Changing Lifestyle May Help Prevent Breast Cancer, say Leading Oncologists in Breast Cancer Awareness Month

New Delhi, October 9-Breast cancer cases have been on a rise in major cities like Bengaluru and Delhi. On the occasion of October being the Breast Cancer Awareness Month it is important to note that in recent times, age at presentation has dropped down, with people above 30-year-olds being diagnosed with the condition.


Dr M Chandrashekar, senior surgical oncologist, Apollo Hospital says, “Bengaluru is known as the breast cancer capital of India. The incidents have risen to 34 per 100,000 people in the city. Earlier cervical cancer was the biggest threat but now it is breast cancer. This cancer was found among 40 to 50-year-olds earlier. The urban lifestyle has a lot to do with this. Factors such as childbearing being delayed, breastfeeding not being done often, hormonal replacement therapy after menopause, lifestyle changes like consuming alcohol and smoking and lack of exercises are major contributors,” as he was quoted in a major daily.


“Leading a healthier lifestyle by exercising frequently, consuming a balanced diet with fruits and vegetables and avoiding smoking and alcohol will help prevent all ailments, including breast cancer,” the doctor adds.


Dr. Mansi Khanderia, consultant medical oncologist, Mazumdar Shaw Medical Center, Narayana Health City says that the occurrence of breast cancer is not confined only to women. “The chances of it occurring among men is rare. One per cent of breast cancer cases can be men, in fact 10 to 15 per cent of these cases are because of family history; especially if a first-deOree family member has cancer. In the US, 1 out of 6 women have a chance of developing breast cancer. In India, it was 1 out of 20 women a decade ago but it is slowly reaching 1 out of 10 women. The rate of breast cancer in men has not increased as exponentially as women, although awareness and diagnostic tests have increased,” she says.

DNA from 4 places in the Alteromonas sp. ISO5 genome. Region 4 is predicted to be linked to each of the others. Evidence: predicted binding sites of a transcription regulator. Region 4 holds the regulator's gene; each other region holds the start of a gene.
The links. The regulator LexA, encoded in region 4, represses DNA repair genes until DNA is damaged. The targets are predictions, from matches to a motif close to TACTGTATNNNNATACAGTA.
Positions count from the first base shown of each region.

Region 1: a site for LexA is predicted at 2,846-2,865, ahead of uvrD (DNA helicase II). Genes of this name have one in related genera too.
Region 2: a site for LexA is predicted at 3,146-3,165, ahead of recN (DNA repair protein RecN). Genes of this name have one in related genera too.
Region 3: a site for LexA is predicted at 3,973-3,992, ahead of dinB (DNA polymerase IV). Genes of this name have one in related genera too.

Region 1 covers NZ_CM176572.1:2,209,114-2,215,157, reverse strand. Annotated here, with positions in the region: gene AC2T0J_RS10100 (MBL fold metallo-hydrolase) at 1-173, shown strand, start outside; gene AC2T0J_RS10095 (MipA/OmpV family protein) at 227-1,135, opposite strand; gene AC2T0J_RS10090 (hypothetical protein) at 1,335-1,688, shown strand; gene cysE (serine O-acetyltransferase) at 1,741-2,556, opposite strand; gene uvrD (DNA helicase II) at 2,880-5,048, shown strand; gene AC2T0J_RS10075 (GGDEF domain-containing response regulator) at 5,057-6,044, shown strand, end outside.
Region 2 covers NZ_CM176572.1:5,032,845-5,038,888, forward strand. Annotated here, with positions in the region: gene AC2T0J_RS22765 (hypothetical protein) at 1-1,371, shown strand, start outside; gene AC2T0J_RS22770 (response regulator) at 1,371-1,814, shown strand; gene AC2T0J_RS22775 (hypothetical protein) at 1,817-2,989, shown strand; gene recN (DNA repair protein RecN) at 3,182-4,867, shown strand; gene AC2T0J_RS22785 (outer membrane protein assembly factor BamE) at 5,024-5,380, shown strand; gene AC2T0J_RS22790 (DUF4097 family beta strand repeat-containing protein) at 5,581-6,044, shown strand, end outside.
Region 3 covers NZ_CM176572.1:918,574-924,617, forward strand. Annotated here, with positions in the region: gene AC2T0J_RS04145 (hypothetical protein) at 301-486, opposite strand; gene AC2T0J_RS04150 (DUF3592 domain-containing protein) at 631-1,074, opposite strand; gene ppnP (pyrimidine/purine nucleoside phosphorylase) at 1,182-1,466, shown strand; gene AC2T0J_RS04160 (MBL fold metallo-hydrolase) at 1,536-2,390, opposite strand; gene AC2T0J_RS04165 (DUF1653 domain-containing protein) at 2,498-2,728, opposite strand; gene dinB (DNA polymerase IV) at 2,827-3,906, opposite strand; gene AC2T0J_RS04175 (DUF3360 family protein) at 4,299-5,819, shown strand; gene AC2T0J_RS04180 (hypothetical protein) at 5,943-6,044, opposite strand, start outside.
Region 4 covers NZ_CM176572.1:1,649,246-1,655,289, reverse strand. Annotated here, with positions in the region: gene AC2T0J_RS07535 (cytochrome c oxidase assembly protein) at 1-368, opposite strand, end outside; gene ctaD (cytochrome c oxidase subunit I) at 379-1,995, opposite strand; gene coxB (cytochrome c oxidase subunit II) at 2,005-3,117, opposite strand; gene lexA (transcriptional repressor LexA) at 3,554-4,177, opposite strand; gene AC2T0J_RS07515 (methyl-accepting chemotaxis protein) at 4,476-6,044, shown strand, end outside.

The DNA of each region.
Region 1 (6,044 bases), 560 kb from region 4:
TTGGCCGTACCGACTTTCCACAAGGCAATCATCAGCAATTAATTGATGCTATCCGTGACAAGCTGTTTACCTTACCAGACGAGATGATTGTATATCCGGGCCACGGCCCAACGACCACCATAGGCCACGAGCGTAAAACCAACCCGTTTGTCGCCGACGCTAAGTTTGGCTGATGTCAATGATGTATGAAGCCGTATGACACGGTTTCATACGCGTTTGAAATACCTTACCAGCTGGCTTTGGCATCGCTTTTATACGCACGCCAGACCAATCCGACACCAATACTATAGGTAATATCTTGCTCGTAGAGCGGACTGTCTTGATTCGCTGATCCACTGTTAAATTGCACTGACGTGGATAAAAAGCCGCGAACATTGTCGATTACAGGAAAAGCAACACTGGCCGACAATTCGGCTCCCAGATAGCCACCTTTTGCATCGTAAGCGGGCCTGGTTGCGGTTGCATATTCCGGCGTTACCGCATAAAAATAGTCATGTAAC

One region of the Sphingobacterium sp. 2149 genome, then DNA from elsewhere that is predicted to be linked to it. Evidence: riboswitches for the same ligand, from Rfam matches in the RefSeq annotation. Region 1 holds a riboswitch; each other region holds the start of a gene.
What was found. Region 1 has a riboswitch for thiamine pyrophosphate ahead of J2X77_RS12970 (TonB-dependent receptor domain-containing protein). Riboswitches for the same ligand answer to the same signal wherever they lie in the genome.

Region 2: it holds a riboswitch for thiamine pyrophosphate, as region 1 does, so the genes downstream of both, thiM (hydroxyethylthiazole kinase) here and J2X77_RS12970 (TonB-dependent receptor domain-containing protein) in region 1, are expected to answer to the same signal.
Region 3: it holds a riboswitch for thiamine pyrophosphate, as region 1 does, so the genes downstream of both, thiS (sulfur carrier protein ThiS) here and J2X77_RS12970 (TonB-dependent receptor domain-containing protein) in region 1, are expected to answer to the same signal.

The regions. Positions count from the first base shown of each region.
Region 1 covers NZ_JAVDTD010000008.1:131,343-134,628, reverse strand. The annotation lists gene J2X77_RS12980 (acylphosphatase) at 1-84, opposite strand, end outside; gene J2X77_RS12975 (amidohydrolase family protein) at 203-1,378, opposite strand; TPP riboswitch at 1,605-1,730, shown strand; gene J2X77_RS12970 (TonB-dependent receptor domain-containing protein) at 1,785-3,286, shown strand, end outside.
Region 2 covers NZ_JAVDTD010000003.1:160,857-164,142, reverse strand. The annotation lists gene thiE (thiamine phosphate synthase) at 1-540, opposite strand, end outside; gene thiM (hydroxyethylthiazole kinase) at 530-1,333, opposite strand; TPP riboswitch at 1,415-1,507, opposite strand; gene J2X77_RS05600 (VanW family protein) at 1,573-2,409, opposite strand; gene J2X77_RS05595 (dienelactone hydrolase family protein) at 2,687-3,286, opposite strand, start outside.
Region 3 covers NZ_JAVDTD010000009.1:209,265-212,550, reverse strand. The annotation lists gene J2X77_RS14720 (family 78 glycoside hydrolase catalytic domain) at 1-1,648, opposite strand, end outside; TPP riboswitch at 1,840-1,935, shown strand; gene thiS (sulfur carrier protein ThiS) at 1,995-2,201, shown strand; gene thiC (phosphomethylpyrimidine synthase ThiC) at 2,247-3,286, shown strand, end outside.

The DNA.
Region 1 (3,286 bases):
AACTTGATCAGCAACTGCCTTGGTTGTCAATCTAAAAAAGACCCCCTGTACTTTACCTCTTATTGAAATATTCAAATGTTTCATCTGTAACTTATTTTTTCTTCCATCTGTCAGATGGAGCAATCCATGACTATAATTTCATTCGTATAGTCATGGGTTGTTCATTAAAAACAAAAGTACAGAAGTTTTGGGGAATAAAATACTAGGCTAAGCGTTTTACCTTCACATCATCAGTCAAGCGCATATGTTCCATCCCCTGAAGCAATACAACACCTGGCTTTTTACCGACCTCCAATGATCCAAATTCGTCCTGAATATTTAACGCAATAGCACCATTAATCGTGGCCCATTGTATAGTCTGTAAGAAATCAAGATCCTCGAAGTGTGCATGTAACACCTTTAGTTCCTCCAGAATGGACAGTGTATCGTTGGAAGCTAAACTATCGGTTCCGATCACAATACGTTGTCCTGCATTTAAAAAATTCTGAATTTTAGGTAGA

“Breast cancer is the most frequently diagnosed cancer in women worldwide with more than 2 million new cases diagnosed in 2018, accounting for 25 per cent of all new cancer cases in women and 6,27,000 deaths from breast cancer worldwide last year. These figures highlight that prevention has a key role to play to control this disease, says Dr. Naresh Ramarajan, founder and chief medical officer of Navya, a Bangalore based clinical informatics company, founded in collaboration with Tata Memorial Centre (TMC) and National Cancer Grid (NCG).


“While early detection is crucial to fighting breast cancer, we have witnessed that a large number of women don’t know the early signs of breast cancer while others are hesitant to seek medical advice out of embarrassment or fear,” he says.




According to Dr. Naresh, the symptoms include.


Persistent changes to the breast such as thickening, swelling, distortion, tenderness, skin irritation, redness and scaliness.


Abnormalities in Nipple – Spontaneous nipple discharge. – Early breast cancer usually has no symptoms and is most often diagnosed through mammography screening.

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